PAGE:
ADA and Accommodations
Americans with Disabilities Act
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Describes procedures for submitting an Employee Disability Accommodation Request.
CODES, REGULATIONS, AND DISTRICT POLICIES RELATED TO THIS PROCEDURE
Americans with Disabilities Act of 1990 (ADA)
PRIMARY STAKEHOLDER Director, Health & Safety
The Americans with Disabilities Act of 1990 (ADA) makes it unlawful to discriminate in employment against a qualified individual with a disability. This procedure provides a general discussion of the ADA and describes how to file an Accommodation Request.
For further information, refer to the U.S. Equal Employment Opportunity Commission (EEOC) booklet, The Americans with Disabilities Act: Your Employment Rights as an Individual With a Disability. This booklet is available in Braille, large print, audiotape and electronic file on computer disk. To obtain copies of the booklet or current EEOC phone numbers or addresses, call Health & Safety. ADA access information is located at ADA Access Board Guidelines.
GUIDELINES AND DEFINITIONS
Individuals are protected from discrimination on the basis of a disability under the ADA if they have a disability and are qualified to do the job. As defined by the ADA, the disability must be a "physical or mental impairment" that "substantially limits a major life activity." Substantial impairment is a disability that significantly limits or restricts a major life activity such as hearing, seeing, speaking, walking, breathing, performing manual tasks, caring for oneself, learning or working.
In order to be protected under ADA, individuals with disabilities must also be able to perform the essential functions or duties of the job satisfactorily, with or without reasonable accommodation. Individuals with disabilities must satisfy job requirements such as education, experience, skills, and licenses.
Reasonable accommodation is defined as a change or adjustment to the work environment or job which allows a qualified disabled person to apply for a job, perform essential functions of a job to the employer's standard, or enjoy benefits and privileges of a job equivalent to those enjoyed by employees without disabilities.
The District is required to provide reasonable accommodations to qualified applicants or employees unless the accommodation would be an undue hardship to the District.
Employers may not ask a job applicant if he or she is disabled or ask about he nature or severity of a disability. Employers may ask if the applicant can perform the job duties (with or without reasonable accommodation) or ask the applicant to demonstrate how they will perform the job. Employers may require that the applicant take a medical examination only after a job has been offered. The job offer can state a condition which requires passing a medical exam, if all other employees for that job category are required to take an equivalent medical exam.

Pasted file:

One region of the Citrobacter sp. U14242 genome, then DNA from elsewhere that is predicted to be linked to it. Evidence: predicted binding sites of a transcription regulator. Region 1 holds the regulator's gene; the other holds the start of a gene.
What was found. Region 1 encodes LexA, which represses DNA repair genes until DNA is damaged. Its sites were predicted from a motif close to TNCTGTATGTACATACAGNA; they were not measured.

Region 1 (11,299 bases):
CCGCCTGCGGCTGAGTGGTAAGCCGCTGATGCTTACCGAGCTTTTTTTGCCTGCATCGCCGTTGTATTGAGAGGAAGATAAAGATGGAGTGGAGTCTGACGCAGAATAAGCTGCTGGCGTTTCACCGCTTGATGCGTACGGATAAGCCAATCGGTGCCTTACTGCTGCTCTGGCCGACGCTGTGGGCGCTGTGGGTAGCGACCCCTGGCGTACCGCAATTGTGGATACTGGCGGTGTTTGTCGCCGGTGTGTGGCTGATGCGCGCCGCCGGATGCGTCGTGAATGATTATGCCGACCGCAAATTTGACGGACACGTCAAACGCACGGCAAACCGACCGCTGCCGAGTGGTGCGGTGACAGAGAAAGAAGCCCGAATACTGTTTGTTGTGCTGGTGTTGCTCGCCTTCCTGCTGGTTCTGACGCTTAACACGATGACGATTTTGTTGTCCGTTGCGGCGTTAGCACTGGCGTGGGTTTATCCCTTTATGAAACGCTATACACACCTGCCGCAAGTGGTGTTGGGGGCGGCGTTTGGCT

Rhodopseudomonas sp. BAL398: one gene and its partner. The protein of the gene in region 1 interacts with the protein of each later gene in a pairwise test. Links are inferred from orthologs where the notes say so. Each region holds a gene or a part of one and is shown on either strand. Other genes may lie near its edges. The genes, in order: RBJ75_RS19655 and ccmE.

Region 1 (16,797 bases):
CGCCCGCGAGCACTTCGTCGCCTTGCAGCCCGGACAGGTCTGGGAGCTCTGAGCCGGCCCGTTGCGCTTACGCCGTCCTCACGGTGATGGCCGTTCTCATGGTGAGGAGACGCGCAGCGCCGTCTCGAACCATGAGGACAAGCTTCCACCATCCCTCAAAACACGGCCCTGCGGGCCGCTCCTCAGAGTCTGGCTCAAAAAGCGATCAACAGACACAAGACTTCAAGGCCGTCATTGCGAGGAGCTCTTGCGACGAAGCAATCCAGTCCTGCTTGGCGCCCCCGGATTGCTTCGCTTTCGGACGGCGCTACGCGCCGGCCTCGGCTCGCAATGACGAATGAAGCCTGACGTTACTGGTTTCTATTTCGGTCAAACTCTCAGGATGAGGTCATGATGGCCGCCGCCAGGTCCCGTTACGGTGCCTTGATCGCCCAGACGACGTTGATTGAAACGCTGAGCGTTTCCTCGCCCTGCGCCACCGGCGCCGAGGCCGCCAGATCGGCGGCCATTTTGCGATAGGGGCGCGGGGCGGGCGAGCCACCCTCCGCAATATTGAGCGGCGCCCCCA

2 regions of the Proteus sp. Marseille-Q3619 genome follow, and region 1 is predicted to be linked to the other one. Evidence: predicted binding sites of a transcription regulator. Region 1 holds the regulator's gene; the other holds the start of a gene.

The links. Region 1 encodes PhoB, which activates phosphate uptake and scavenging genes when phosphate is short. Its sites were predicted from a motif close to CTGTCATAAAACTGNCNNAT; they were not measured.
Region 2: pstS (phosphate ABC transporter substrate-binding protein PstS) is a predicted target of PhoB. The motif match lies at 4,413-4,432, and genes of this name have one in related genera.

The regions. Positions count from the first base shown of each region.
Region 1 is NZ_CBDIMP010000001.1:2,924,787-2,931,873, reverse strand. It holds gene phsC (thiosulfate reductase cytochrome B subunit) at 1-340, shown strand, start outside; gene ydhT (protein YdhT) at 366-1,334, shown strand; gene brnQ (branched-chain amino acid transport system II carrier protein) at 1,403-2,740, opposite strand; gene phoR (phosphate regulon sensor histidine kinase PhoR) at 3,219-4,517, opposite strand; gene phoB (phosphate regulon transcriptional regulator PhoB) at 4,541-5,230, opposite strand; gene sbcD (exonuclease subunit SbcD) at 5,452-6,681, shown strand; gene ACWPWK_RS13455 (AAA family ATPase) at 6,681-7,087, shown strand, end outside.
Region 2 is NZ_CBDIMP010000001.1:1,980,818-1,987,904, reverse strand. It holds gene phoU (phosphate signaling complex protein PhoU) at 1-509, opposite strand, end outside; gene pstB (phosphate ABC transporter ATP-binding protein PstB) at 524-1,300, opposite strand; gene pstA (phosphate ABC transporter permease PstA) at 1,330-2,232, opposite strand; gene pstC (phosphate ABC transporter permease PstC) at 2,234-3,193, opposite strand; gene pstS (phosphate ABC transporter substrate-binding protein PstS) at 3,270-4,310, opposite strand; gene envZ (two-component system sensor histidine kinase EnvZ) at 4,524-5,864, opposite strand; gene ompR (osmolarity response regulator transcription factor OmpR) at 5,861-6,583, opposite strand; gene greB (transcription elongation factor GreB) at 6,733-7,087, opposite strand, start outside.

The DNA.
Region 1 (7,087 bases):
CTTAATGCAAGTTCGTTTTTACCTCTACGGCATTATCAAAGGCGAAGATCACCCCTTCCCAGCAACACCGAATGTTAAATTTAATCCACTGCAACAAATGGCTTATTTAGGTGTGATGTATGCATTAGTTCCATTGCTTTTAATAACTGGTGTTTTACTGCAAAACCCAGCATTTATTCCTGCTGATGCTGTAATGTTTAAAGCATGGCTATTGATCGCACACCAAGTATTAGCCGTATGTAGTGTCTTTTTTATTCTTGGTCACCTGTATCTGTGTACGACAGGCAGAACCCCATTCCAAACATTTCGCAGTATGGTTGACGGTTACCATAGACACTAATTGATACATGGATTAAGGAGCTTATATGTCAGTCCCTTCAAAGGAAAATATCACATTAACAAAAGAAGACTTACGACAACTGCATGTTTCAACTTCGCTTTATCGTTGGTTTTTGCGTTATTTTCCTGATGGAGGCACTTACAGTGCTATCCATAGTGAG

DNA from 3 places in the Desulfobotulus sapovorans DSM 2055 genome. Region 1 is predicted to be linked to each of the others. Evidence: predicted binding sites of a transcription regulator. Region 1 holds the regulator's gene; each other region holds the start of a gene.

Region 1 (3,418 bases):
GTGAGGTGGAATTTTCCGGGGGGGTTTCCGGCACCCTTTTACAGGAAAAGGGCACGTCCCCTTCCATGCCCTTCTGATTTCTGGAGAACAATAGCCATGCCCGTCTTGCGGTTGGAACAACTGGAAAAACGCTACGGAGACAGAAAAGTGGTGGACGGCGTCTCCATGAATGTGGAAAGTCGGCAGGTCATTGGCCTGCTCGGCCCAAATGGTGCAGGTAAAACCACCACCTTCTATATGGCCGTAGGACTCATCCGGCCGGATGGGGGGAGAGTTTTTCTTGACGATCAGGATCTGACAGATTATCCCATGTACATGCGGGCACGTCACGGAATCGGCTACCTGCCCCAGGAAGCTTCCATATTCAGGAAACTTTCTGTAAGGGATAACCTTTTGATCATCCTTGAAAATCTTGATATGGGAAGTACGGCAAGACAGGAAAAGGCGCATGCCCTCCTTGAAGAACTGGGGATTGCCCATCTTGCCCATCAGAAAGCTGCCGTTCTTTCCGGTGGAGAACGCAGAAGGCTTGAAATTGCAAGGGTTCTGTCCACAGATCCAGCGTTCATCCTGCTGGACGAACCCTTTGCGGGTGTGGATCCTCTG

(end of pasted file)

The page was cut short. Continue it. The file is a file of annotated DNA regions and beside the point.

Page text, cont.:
Employers may not require employees to take a medical exam or ask questions about a disability unless the questions are directly related to the job and necessary for the completion of the employer's business. Voluntary medical exams as part of health programs are allowable. The employer may provide medical information to the state in order to comply with workers' compensation laws. Results of all medical examinations must be kept confidential, in separate medical files.
Use of Illegal Drugs
Individuals who use illegal drugs are not covered by the ADA.
Applicants or employees who feel that they have been discriminated against on the basis of a disability should file a complaint under District discriminatory complaint procedures by contacting:
Interim Human Resources Coordinator
8800 Grossmont College Drive
El Cajon, CA 92020-1799
Applicants may also contact the nearest EEOC field office.
Procedure to follow:
Manager or supervisor informs HR within two (2) business days of becoming aware of a possible need for accommodation or disability issue.
HR initiates the interactive process with employee in a timely manner.
HR works with the supervisor to identify essential functions of the employee's job.
HR meets with the supervisor and the employee to brainstorm options.
HR completes the process and initiates annual review if needed.
Process appeals as required.